(Photo by Elsie Esq, Creative Commons Attribution, Flickr)
Social entrepreneurs are hot. Whether they're building new ways to get water to rural farmers, developing LED light sources for those who live too far from the grid, training inner city residents for jobs in sustainable energy, or organizing groups of young people from different faiths, these people seek big solutions to big problems.
And there are big networks behind them. Ashoka. Skoll. Avina. Echoing Green. PopTech. TED. Civic Ventures. While we tend to associate entrepreneurism with individuals, it turns out the networks are great at finding, supporting, scaling and mentoring them.
Now some of those networks - The Skoll Foundation, PopTech, ideablob, and Civic Ventures - are coming together, through the wonders of technology and with the support of the folks at SocialActions. This group has just announced the Social Entrepreneurs API - which is essentially an open database of social entrepreneurs that will open in July.
An API is tech talk for a little piece of code* that allows data on these fellows and fellowship programs to be pulled together into one place. This makes it easier for funders to find entrepreneurs. For entrepreneurs to find other entrepreneurs. For aspiring entrepreneurs to find mentors. For networks to bridge networks. For potential partnerships to be formed or common problems to be worked on collectively. For researchers to look for patterns or entrepreneurs to look for gaps in service or systems thinkers to consider the kind of networks and infrastructure that supports (or doesn't) these people.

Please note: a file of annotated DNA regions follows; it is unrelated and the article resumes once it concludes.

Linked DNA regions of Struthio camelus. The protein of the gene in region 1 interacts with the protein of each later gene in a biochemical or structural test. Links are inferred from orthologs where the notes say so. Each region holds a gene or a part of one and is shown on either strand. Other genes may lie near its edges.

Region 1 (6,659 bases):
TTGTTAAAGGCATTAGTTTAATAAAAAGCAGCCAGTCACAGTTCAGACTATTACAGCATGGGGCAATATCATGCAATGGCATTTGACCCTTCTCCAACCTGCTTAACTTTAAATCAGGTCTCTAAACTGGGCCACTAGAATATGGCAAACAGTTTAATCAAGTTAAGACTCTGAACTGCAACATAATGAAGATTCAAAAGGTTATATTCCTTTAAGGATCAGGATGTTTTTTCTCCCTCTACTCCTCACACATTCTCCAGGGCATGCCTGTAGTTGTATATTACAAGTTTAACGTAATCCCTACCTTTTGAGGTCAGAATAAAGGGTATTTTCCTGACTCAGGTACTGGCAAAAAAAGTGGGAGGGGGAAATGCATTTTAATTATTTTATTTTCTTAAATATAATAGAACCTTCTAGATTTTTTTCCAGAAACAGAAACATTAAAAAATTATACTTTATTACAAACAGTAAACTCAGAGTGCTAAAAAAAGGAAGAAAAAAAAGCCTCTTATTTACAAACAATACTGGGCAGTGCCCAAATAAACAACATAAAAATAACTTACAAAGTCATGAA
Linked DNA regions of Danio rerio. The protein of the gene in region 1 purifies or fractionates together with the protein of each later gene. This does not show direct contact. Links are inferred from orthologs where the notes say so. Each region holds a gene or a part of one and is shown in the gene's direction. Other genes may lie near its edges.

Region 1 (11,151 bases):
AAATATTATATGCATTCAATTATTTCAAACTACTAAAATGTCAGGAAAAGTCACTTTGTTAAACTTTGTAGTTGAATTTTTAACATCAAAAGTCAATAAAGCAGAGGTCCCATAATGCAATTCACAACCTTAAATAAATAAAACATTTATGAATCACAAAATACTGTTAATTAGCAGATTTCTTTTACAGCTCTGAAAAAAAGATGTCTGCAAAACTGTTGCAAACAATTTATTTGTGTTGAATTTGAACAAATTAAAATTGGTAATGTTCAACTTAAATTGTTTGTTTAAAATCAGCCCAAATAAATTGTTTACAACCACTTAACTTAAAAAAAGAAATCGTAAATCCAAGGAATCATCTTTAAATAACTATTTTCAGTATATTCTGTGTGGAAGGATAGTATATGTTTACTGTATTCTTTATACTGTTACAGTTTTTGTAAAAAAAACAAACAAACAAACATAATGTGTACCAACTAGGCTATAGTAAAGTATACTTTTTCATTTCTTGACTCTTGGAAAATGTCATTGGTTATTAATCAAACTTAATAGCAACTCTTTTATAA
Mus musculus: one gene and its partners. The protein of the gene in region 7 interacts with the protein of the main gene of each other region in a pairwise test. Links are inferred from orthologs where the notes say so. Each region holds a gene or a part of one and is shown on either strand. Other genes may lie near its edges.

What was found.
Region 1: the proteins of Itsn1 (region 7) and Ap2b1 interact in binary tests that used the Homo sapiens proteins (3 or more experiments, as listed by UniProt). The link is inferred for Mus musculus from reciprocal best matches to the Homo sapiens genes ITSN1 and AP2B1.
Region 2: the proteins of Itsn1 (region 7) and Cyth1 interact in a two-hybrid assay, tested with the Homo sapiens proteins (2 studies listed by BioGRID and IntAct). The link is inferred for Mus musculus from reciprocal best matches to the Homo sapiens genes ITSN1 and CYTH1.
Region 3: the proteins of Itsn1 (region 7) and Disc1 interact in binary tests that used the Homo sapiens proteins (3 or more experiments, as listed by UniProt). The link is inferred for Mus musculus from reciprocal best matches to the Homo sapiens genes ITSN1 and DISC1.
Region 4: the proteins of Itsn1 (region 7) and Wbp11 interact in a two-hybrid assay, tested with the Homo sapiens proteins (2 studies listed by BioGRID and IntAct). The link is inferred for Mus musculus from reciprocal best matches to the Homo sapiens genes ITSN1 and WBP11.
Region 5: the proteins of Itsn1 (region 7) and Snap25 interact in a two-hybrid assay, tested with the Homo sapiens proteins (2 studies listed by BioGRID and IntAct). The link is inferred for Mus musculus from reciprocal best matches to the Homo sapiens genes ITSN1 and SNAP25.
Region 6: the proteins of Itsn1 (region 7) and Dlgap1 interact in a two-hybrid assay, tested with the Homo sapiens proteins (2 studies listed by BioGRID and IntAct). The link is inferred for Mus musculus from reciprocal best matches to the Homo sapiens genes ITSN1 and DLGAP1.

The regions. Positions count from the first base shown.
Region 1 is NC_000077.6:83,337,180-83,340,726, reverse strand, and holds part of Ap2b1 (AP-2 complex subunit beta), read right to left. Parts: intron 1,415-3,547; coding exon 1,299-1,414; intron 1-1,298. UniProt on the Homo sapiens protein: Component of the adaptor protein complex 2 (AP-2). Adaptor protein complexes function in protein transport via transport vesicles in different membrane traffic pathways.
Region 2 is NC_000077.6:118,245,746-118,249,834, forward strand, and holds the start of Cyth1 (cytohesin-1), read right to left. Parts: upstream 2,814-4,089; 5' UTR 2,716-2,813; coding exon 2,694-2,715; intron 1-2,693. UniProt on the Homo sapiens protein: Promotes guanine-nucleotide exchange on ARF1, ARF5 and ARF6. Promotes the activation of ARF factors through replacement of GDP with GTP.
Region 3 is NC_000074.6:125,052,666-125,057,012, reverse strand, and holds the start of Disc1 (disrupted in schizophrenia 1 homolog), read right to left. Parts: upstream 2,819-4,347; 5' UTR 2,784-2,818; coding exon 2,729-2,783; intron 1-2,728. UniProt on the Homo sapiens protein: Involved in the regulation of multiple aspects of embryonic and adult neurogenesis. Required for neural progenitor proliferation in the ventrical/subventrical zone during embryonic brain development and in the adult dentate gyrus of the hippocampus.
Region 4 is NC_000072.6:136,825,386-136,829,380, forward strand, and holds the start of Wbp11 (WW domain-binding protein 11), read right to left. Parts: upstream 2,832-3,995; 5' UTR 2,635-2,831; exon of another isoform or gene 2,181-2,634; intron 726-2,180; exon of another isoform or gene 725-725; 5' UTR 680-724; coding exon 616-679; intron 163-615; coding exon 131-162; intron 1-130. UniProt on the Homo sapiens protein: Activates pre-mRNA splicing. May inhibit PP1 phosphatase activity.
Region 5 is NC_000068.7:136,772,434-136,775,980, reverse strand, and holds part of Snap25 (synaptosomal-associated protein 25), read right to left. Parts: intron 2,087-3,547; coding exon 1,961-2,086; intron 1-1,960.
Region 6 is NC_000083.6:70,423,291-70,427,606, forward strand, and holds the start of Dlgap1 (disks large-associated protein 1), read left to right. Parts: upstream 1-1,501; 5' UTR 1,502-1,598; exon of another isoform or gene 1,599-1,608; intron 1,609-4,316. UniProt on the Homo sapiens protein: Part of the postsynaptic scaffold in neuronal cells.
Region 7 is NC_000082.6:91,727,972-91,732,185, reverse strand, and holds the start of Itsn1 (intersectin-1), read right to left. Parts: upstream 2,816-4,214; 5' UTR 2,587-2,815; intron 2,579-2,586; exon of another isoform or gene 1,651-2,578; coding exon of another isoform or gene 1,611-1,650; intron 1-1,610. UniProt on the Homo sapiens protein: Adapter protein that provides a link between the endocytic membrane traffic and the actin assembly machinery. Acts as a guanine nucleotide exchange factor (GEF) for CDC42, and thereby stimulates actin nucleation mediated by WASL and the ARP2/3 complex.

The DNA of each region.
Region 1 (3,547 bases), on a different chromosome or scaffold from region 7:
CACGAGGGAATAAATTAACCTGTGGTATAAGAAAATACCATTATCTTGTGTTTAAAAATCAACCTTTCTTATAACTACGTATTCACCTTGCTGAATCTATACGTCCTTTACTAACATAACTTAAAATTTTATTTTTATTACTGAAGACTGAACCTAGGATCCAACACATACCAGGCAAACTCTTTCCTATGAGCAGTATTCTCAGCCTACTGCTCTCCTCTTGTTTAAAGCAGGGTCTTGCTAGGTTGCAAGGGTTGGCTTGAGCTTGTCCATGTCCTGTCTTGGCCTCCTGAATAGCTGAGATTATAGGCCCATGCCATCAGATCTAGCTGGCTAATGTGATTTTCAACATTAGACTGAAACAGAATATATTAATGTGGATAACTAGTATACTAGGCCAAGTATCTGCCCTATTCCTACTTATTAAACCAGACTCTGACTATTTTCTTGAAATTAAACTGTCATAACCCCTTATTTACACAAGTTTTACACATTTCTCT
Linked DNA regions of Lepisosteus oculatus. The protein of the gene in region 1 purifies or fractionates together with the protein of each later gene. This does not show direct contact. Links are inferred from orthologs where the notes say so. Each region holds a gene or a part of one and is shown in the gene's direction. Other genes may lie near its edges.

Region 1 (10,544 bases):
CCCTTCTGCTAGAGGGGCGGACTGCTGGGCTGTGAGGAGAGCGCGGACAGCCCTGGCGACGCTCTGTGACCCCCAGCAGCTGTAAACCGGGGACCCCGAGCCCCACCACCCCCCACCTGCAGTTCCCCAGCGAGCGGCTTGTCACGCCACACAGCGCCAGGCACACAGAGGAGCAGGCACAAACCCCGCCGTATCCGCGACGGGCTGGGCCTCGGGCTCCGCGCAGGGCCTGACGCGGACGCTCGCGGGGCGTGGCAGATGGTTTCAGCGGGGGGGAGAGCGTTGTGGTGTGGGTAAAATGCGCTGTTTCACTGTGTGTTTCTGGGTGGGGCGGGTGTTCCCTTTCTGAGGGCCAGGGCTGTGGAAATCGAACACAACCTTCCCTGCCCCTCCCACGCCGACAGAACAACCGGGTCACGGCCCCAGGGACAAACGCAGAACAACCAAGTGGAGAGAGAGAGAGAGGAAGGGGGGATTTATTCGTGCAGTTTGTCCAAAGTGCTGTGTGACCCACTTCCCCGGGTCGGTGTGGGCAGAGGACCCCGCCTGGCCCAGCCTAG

The API takes the kind of small scale cross network promotion that Ashoka did with some of the Goldman Prize winners and makes it big. It's nothing short of putting philanthropic data in the cloud - which leaves it to all of us to figure out what cool things to do with it....Go ahead, think about it? What would you do with these data? SocialEdge is going to use it for a search engine. Dowser is going to use it to provide deeper information on social entrepreneurs. This kind of sharing is very cool - once you put all these data together the possibilities for seeing new patterns, finding new partners, and identifying new opportunities grows exponentially. How will you use tools like this?
*I'm told that techies call it "plumbing"